The Live Oak UU Choir usually performs in two Sunday services per month, as well as in special services. Choir rehearses Thursday evenings from 7:00 to 8:30 in the sanctuary. Our repertoire includes a wide spectrum of musical styles (hymns, classical, standards, ballads, pop, world music, etc.). John records parts tracks to assist singers in practicing on their own; this is especially helpful when choir members need to miss a rehearsal. Choir takes a hiatus during the summer. If you enjoy singing and would like to join us, we welcome you.
Contact: John Douglas email@example.com
Live Oak Sangha
Weekly on Tuesday evenings
7:00 to 8:30 p.m. at Live Oak in the Sanctuary
Everyone is welcome!
(Sangha is virtual until reopen)
Beginners, long time practitioners, and people who have never meditated but think they might like to explore a Buddhist practice in the context of Unitarian Universalism are invited to join us. Our Sangha began practicing in 2004. We base our practices upon the Thich Nhat Hanh tradition. We start with a check-in, 20-minute silent sitting meditation and 10 minutes of walking meditation, followed by 30 minutes of dharma study. We may have another short silent sitting meditation and then our closing.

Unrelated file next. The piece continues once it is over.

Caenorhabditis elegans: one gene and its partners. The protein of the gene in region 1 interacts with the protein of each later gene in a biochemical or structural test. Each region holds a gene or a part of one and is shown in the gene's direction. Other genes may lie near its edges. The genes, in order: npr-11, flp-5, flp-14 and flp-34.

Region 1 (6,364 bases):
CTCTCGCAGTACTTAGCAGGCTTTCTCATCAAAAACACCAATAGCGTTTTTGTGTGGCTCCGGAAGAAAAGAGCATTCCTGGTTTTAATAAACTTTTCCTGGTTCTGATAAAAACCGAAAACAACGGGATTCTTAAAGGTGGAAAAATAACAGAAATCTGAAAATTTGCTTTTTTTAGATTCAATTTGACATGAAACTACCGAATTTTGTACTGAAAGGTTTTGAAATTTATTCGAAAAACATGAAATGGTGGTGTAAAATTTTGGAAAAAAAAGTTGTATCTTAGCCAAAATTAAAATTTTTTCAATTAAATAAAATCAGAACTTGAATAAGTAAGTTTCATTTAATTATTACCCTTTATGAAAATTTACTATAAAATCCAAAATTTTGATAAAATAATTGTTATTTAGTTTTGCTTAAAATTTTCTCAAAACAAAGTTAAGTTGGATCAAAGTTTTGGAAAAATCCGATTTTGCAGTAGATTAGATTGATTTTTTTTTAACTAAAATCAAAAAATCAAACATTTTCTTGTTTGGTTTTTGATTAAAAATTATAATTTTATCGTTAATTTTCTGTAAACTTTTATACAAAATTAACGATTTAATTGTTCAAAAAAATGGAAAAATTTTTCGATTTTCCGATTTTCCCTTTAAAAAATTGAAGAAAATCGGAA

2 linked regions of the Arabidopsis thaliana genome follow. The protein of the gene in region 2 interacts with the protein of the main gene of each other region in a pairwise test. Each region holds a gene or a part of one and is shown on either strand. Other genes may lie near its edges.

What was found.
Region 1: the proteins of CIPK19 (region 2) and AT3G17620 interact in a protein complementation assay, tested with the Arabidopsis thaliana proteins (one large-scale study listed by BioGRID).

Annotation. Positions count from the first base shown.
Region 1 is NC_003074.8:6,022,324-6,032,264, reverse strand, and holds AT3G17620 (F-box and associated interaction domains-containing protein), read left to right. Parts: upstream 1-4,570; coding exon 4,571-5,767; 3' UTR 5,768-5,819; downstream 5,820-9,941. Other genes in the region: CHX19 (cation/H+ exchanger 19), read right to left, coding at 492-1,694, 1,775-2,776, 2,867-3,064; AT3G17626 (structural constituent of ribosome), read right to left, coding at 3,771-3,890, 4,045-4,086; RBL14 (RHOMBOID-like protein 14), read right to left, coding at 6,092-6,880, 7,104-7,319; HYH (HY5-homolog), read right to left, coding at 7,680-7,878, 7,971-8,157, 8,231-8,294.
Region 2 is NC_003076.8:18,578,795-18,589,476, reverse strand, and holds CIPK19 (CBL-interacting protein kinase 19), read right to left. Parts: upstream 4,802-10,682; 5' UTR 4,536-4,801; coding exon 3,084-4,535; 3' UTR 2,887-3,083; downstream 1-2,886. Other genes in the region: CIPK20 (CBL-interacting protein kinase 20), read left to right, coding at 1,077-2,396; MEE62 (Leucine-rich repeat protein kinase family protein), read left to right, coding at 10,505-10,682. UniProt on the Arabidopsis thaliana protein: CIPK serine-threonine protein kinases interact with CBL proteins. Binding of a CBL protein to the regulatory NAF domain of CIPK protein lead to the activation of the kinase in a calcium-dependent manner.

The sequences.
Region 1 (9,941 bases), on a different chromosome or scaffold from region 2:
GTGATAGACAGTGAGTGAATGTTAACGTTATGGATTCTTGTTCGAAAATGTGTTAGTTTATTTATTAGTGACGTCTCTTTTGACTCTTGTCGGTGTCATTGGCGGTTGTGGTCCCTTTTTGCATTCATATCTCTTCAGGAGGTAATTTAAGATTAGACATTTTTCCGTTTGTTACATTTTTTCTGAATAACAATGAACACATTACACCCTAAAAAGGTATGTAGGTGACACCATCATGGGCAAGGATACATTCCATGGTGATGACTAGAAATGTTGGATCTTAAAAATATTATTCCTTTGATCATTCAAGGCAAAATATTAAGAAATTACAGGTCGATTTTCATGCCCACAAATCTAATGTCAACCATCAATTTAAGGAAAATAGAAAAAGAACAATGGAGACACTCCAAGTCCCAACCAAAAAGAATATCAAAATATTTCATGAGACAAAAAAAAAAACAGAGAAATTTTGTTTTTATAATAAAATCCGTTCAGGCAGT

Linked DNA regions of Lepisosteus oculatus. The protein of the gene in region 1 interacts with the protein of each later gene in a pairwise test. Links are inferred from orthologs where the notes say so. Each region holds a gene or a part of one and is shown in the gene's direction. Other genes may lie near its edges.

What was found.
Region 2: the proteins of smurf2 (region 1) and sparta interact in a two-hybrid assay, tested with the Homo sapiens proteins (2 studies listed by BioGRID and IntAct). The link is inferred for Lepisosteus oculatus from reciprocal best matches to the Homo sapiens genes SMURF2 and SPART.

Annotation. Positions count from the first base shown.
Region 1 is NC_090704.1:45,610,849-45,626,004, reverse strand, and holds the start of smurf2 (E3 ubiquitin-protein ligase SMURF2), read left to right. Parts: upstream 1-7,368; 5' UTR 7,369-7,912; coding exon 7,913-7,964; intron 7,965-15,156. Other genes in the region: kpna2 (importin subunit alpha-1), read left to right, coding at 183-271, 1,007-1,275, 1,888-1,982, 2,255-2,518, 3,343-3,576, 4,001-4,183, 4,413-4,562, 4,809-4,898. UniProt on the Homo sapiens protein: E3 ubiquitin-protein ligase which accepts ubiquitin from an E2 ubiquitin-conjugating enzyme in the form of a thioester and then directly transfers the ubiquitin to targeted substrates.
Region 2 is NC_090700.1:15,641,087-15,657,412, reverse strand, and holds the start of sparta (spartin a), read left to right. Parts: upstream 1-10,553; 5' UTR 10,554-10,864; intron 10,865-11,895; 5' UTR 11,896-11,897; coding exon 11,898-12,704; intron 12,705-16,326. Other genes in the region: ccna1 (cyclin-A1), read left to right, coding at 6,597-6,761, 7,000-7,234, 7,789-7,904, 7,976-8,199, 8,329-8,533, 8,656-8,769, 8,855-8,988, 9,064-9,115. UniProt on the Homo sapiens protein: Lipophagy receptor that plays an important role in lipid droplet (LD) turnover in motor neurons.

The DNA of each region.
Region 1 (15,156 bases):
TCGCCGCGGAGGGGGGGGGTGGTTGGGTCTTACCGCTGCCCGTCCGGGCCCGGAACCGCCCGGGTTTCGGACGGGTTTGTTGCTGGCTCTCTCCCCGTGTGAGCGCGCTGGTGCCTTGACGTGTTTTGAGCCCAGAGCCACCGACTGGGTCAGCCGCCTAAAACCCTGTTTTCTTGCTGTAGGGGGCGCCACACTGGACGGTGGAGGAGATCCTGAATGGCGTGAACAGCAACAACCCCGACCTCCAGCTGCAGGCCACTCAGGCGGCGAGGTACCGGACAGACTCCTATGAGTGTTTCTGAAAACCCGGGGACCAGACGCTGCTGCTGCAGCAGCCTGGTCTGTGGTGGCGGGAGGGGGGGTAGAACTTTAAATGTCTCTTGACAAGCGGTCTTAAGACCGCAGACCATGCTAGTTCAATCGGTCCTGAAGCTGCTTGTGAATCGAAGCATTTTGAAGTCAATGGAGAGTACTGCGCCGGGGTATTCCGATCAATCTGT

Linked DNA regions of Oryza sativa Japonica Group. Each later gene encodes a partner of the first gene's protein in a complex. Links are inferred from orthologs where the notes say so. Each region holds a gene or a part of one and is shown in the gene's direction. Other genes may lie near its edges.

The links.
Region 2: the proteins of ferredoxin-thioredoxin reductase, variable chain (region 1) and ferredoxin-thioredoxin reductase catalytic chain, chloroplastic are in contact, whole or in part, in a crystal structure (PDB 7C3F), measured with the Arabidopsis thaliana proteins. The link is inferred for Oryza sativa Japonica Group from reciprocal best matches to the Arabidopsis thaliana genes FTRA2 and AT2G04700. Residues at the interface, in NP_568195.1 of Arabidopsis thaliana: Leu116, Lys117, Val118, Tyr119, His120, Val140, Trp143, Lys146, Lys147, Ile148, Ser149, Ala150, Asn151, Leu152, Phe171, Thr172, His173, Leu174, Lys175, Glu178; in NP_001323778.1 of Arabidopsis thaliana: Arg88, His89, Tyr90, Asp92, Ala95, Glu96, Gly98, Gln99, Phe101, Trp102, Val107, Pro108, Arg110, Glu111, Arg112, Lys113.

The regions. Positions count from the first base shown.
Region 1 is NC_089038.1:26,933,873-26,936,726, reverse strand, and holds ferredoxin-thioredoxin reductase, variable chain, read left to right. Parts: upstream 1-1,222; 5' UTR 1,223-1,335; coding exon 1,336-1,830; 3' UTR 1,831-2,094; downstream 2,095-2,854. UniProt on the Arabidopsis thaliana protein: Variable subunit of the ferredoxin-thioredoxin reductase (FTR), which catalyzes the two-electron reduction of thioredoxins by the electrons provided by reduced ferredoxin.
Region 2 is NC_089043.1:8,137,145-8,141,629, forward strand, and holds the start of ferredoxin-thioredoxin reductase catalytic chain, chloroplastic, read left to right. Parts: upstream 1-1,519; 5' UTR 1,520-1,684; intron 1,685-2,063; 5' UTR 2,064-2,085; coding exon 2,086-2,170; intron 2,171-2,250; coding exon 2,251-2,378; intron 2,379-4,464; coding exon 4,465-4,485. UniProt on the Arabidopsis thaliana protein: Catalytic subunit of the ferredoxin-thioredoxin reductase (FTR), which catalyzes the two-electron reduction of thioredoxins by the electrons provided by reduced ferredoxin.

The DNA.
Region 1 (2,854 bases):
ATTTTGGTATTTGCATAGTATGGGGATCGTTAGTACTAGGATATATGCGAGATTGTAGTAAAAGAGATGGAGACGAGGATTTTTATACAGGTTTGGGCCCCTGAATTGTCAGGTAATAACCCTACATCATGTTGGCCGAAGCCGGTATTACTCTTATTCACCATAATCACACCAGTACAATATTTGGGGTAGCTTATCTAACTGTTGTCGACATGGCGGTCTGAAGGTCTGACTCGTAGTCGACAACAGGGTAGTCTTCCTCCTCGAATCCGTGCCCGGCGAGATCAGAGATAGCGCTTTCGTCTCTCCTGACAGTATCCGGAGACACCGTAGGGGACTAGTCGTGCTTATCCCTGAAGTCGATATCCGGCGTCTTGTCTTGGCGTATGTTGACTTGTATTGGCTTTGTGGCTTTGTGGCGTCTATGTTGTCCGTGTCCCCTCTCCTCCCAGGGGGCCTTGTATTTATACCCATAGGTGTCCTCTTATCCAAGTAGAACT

During our Dharma time we study together from a common book, with occasional articles of interest or discussions of our individual practices. These include Thich Nhat Hanh and many other teachers’ works. We also sometimes participate in retreats or special events in the area. Everyone is welcome!
Earth Centered Spirituality
The Earth, The Water, The Fire, The Air, Return, Return, Return, Return!
At Live Oak, reverence for the natural world and recognition of seasonal changes are woven into the fabric of nearly every Sunday service through music, words, or ritual, and sometimes provide the focus for our services as well. This is in keeping with the Unitarian Universalist source of “Spiritual teachings of Earth-centered traditions which celebrate the sacred circle of life and instruct us to live in harmony with the rhythms of nature.” Our shared principles encourage direct experience of mystery and wonder as we honor the interconnected web of all existence and the inherent worth and dignity of all people.
Live Oak’s Earth-Centered Group was created to nurture and share Earth-centered spiritual perspectives, foster knowledge of Pagan practices, create rituals for growth and healing, and be a place for kindred spirits to connect, learn from each other, and have fun. We have circles on relevant topics and celebrate Pagan seasonal holidays based on the interest of members. Most rituals and circles are open to everyone, with sites selected to fit the accessibility needs of interested participants.